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Discover the momentous motoring events that took place this week in history …..
110 years ago this week, a Great Chadwick Six driven by Willi Haupt became the first supercharged car to win a speed hillclimb, when it broke the record at Giant’s Despair, Pennsylvania, covering the one mile climb in 1 minute 38.4 seconds [30 May 1908]……The St. Petersburg-Moscow race was won by Victor Héméry in a Benz Grand Prix at the remarkable speed of 51.4 mph over 438 miles of ‘cart-tracks’ [1 June 1908]…….the following day [2 June 1908], the Everitt-Metzger-Flanders Company was founded by Barney Everitt, William E. Metzger, and Walter E. Flanders. William E. Kelly was Chief Engineer of the company which built the E-M-F
automobile…….Alfred Velghe, known as Levegh, driving a Mors 28hp car won the Bordeaux-Perigueux-Bordeaux race (195.5 miles), in 4 hours 1 minutes 45 seconds [3 June 1908]. The first stage of the race (72 miles) was accomplished in 1 hour 24 minutes 35 seconds, equal to 51 miles an hour..90 years ago this week, Fritz von Opel reached 200 kph (124 mph) in experimental rocket car- cover image [29 May 1928]……Jimmy Gleason had a good lead in the Indianapolis 500 when he stopped for water for the radiator on lap 195 [30 May 1928]. A crew member missed the radiator and doused the car’s magneto. Gleason was out and Louis Meyer won……80 years ago this week, the Gávea National Circuit race in Brazil was a South American affair with no major European entries [29 May 1938]. Nascimento Junior took the lead followed by Chico Landi and Querino Landi. Soon Mário Valentim passed for third while up at the front Nascimento Junior opened up the gap. At half distance Nascimento was leading by over 80 second from Chico Landi who held an even greater gap to Valentim whose third position was challenged by Cañedo and Avellar. Nascimento took it easy during the second half of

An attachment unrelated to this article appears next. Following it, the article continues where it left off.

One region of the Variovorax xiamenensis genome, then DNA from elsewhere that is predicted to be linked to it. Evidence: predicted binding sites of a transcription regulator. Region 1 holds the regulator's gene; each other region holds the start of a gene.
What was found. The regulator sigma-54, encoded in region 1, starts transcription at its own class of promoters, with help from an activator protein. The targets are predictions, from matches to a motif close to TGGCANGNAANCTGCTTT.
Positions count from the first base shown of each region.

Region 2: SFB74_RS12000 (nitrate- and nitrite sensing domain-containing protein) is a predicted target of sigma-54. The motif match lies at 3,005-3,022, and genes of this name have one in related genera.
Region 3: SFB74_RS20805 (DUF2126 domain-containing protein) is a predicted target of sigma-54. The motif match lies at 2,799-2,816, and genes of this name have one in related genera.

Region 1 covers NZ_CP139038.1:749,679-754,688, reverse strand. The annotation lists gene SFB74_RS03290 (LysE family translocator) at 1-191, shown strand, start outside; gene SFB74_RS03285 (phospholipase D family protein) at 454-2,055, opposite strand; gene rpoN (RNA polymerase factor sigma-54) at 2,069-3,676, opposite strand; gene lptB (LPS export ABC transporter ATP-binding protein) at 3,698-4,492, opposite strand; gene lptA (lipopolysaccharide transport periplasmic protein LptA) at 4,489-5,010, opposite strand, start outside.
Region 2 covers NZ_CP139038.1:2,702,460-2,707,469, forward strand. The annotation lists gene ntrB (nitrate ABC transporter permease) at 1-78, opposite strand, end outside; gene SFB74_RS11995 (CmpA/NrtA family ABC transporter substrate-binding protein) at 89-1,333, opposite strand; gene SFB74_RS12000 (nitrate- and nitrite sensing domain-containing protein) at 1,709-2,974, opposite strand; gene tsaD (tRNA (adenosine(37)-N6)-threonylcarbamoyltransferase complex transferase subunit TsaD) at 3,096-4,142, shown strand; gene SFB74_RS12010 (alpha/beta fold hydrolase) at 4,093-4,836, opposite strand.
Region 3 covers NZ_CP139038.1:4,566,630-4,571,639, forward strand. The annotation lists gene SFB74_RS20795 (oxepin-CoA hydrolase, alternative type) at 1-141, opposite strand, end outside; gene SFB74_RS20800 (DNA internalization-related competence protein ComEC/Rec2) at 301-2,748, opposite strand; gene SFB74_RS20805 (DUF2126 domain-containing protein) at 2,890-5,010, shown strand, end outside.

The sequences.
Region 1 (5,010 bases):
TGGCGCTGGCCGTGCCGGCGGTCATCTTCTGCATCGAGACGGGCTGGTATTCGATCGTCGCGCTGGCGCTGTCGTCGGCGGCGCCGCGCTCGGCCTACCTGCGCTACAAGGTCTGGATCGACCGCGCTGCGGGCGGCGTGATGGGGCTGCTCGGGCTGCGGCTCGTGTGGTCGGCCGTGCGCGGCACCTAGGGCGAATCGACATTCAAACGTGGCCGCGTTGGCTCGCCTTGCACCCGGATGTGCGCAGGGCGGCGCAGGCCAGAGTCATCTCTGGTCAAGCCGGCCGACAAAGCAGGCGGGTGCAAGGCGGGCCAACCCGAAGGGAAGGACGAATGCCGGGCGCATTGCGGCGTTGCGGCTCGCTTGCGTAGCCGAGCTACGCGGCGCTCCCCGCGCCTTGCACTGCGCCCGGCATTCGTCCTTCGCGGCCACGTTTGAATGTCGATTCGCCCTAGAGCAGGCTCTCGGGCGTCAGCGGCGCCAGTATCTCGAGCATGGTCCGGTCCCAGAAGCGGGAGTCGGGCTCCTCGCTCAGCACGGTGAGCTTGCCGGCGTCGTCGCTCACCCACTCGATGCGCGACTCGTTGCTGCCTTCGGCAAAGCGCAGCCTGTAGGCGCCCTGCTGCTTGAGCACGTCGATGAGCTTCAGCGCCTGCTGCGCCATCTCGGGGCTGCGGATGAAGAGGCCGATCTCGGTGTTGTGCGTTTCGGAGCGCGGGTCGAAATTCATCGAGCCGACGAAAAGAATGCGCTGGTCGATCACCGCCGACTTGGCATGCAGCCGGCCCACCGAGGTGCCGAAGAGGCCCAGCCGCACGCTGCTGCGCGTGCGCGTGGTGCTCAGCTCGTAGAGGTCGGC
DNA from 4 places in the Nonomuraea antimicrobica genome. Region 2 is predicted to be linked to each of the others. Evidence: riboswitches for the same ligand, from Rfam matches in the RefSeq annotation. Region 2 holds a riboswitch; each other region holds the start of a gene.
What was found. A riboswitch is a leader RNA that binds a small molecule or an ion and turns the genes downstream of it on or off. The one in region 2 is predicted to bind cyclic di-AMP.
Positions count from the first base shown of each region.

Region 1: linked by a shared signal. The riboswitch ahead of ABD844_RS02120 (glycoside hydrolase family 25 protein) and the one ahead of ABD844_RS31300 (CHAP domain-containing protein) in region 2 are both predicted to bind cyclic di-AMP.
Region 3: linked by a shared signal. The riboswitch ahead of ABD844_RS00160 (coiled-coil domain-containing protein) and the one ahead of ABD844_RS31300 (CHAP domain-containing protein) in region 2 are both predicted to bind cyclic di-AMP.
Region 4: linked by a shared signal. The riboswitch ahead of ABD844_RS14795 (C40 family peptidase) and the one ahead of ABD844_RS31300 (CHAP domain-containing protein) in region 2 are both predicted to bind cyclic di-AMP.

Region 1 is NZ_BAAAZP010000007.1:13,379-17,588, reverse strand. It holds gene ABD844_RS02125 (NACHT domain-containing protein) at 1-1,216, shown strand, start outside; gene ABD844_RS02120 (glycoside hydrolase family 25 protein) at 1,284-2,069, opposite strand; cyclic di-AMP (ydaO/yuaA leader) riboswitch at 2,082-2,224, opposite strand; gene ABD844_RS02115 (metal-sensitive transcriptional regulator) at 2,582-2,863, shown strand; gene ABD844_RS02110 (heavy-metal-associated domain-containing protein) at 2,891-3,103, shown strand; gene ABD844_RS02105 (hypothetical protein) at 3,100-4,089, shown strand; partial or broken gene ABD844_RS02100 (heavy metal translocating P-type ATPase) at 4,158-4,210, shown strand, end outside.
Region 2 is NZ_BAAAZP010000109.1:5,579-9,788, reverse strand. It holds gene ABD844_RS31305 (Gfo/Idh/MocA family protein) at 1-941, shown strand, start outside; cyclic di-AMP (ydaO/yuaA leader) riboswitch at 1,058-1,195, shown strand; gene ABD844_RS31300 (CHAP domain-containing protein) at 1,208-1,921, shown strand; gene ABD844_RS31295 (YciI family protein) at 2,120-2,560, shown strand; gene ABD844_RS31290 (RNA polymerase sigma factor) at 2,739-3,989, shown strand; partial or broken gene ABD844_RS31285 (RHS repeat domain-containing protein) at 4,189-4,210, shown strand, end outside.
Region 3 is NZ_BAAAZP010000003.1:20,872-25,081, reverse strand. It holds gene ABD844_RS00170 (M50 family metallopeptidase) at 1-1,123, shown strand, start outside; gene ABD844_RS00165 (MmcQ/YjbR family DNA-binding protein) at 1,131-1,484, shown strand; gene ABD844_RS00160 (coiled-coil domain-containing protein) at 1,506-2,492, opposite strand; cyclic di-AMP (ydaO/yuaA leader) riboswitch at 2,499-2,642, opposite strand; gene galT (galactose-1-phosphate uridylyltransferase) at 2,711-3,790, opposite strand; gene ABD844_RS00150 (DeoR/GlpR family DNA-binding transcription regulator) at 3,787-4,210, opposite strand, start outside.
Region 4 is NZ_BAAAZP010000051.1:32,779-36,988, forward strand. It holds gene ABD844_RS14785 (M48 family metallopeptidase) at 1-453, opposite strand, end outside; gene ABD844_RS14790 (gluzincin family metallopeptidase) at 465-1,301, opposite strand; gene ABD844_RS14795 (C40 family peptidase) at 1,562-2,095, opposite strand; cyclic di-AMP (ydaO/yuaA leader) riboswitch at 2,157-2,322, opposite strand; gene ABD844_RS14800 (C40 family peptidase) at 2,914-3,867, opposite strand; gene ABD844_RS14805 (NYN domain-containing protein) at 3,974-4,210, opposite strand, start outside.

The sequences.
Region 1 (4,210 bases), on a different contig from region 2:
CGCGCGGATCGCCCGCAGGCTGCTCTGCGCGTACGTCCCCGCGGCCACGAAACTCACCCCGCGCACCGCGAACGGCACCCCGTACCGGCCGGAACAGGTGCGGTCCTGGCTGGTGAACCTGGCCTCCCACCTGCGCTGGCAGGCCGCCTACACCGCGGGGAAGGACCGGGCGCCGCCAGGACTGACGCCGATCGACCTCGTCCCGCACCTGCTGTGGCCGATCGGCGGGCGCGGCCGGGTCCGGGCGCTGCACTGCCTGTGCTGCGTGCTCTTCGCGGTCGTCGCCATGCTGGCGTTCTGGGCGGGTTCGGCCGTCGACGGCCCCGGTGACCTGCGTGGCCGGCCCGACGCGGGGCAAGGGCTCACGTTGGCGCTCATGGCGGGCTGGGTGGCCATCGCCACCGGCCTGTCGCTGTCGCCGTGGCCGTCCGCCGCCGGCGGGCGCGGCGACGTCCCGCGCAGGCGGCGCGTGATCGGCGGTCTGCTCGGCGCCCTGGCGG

the race to win from Chico Landi and Cañedo……The following day [30 May 1938]Floyd Roberts driving the ill-fated Burd Piston Ring Special, dominated to win the Indianapolis 500 by three laps. Roberts’ car started in the pole position, and was the first car to win from that start since 1930. Roberts led 92 laps, posted an average speed of 117.200 miles per hours, and won $32,075. Roberts’ car was owned by Lou Moore, who was also the chief mechanic. The race was marred by the death of 33-year-old spectator Everett Spence. On lap 45 the number 42 car driven by Emil Andres hit the wall in turn two, then flipped over several times, causing its right front wheel to fly off. The wheel traveled 100 feet (30 m) through the air and hit Spence, who was pronounced dead upon arriving at the hospital. Andres suffered a concussion, broken nose, and chest injuries. For 1938, riding mechanics were made optional; however, no teams utilized them in the race…….Upper Austria, Styria, and the eastern half of Salzburg switched from driving on the left to driving on the right side of the road [1 June 1938]……70 years ago this week, veteran driver Paul Pappy outran 19-year-old rookie Fireball Roberts to win the 40-lap Modified championship race at Jacksonville. It was the first time Roberts emerged as a stout contender [30 May 1948]……For the second year in a row, the Blue Crown